Detachment E.165, Oppeln Oderhafen. – This is not such a good detachment. 64 prisoners of war are engaged in loading and unloading barges in the harbour. The living room is unsatisfactorily situated in two old barracks. A new and better barracks is, however, being built. There is no overcrowding. Washing and toilet facilities are inadequate. German women are not cooking the prisoners of war food satisfactorily. The prisoners of war do their own laundry.
Recreational facilities are meagre but will improve when the new barracks are finished, affording a larger compound.

Detachment E.196, Oppeln Hafen. – 66 British prisoners of war are working in a cement factory. This detachment is quite good, the prisoners living in a large stone building belonging to the factory. A new kitchen is to be installed which will enable the men to cook their own food.

Detachments E.275, Gross Stein; E.100, Tarnau; E.428, Dershau; E.770, Ottmuth; and E.132, Gogolin, were also visited. The men are engaged in work of various kinds, chiefly in factories. The conditions in these camps are reasonably good with the exception of E.275, which at present is very unsatisfactory.
(Visited June, 1944.)

There have been few changes here since the last visit. The camp is still merely an administrative centre for the surrounding labour detachments and is very satisfactory. There are at present 724 prisoners in the camp, of whom 20 were in the infirmary. There are three M.O.s and two chaplains in camp. With regard to mail, letters are bad and parcels good. The Man of Confidence is able to visit the work camps whenever he wishes.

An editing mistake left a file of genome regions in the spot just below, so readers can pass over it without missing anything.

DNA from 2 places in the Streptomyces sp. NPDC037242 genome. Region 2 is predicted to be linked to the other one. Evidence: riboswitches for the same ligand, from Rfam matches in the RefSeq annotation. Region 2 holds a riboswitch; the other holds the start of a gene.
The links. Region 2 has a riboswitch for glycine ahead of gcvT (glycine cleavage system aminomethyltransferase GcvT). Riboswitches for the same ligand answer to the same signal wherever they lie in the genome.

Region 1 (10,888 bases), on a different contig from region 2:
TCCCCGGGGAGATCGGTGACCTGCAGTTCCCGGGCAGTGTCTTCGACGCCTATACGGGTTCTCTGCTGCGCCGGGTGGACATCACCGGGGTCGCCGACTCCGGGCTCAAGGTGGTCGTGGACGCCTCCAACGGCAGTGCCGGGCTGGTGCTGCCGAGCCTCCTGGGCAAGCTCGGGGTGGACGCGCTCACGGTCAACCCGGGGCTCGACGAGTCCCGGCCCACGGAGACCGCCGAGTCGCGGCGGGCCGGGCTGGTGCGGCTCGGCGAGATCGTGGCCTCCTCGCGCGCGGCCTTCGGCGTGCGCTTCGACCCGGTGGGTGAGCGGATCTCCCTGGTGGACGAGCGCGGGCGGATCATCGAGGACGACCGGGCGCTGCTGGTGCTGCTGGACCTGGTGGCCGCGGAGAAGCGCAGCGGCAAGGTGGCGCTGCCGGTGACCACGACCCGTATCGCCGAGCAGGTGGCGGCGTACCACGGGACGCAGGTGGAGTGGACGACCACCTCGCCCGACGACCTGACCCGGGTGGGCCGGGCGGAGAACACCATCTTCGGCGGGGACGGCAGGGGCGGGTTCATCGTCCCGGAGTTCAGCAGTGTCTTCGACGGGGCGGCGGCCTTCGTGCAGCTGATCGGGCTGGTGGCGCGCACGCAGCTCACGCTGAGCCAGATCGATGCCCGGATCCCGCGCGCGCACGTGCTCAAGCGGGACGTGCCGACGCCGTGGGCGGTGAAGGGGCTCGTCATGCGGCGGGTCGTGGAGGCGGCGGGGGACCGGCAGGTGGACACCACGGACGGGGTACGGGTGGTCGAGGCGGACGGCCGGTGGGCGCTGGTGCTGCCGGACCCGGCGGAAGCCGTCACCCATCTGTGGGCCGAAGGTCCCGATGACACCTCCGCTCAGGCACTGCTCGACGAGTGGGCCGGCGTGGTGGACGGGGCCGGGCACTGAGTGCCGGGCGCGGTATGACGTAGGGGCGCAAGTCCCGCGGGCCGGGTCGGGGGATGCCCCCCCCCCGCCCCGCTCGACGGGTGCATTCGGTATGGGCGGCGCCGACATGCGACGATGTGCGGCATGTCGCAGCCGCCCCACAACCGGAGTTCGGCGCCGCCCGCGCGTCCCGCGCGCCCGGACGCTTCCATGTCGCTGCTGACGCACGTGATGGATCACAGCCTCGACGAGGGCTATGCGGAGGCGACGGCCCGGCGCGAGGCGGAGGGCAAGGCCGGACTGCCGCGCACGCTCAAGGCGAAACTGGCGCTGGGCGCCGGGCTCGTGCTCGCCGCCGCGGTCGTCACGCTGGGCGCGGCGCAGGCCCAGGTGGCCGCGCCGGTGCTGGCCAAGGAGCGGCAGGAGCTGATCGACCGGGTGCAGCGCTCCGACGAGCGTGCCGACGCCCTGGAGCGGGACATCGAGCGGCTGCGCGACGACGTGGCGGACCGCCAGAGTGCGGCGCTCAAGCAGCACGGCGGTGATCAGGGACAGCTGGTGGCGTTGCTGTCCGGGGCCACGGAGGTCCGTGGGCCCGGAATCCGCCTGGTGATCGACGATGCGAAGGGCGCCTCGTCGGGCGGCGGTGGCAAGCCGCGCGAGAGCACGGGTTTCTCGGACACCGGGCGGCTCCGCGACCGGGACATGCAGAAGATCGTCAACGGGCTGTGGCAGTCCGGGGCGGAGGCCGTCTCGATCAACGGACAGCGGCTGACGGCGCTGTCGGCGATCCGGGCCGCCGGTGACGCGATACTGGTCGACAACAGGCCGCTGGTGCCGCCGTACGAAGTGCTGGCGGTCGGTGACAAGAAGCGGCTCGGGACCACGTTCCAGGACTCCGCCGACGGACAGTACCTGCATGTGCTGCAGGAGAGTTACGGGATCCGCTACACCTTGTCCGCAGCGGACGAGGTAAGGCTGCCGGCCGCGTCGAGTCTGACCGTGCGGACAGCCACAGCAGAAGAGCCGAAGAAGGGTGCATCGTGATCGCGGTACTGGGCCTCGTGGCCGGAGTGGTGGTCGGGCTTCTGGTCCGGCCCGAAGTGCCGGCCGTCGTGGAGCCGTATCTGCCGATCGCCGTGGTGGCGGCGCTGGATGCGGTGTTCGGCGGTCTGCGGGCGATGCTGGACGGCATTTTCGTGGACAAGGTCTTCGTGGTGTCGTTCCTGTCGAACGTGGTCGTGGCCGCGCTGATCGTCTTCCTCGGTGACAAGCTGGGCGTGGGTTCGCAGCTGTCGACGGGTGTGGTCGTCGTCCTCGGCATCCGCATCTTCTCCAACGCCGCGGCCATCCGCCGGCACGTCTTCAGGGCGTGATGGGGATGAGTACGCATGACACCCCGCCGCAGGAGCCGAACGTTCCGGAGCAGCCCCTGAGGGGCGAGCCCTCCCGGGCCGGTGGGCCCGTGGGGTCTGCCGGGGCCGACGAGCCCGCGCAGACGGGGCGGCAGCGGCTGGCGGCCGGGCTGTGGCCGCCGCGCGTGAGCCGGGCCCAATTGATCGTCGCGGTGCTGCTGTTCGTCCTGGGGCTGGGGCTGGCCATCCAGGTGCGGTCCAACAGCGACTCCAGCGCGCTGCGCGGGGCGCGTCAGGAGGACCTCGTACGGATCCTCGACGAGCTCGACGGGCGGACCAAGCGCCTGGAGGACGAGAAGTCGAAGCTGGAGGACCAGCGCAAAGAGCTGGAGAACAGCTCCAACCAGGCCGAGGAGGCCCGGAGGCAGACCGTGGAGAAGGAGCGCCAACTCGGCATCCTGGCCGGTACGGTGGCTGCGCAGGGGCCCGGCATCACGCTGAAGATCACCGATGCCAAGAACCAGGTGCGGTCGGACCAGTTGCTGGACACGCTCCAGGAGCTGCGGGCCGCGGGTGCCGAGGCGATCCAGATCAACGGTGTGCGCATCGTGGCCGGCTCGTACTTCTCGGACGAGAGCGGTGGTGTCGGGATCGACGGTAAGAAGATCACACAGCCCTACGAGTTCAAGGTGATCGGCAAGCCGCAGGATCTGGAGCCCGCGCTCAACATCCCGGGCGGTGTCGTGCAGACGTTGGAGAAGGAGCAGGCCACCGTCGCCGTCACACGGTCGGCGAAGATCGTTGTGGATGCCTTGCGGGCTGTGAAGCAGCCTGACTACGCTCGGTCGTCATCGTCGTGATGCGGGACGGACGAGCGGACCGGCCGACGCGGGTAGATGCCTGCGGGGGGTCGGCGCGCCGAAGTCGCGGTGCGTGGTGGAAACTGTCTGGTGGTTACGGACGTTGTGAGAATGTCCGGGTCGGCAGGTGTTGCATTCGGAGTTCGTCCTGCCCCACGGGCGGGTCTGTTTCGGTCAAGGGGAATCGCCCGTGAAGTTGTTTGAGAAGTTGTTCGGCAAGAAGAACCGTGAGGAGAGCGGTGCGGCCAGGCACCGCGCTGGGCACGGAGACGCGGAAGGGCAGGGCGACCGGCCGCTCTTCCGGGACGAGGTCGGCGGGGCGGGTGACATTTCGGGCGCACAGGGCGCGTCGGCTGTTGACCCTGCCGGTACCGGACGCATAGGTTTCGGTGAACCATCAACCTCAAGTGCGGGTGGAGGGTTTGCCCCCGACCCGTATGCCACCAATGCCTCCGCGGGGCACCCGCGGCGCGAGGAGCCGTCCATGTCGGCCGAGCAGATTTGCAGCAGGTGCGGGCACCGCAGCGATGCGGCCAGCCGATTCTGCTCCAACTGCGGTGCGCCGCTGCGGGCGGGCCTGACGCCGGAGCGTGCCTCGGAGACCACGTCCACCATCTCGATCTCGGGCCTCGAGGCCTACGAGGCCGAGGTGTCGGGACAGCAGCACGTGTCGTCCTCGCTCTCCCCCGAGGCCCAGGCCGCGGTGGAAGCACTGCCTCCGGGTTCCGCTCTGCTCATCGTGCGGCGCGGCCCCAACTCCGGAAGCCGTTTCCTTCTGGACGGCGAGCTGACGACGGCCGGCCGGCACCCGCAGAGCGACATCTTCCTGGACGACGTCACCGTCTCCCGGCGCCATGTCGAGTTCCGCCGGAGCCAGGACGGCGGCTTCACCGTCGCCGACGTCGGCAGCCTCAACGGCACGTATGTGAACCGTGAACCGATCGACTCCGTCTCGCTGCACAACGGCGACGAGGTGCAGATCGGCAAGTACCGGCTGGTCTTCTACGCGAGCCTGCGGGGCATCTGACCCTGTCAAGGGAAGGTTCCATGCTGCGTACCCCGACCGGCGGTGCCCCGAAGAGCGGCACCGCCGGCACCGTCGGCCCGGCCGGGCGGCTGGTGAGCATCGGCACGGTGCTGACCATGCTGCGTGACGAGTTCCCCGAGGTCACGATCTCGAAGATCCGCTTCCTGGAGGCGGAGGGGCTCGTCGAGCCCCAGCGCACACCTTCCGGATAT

(Visited June, 1944.)

This is a new hospital intended to serve the coal-mining area in Upper Silesia (Stalag VIIIB). It is situated in the former civilian internee camp at Tost which is being converted into a hospital. There will be three separate compounds for British, Russian and Italian prisoners of war. The British section when completed should prove to be entirely adequate with all the necessary facilities for comfortable wards, operating theatre, laboratories, X-ray room, etc. At present there are only 16 British patients, but the compound will have a capacity for 200.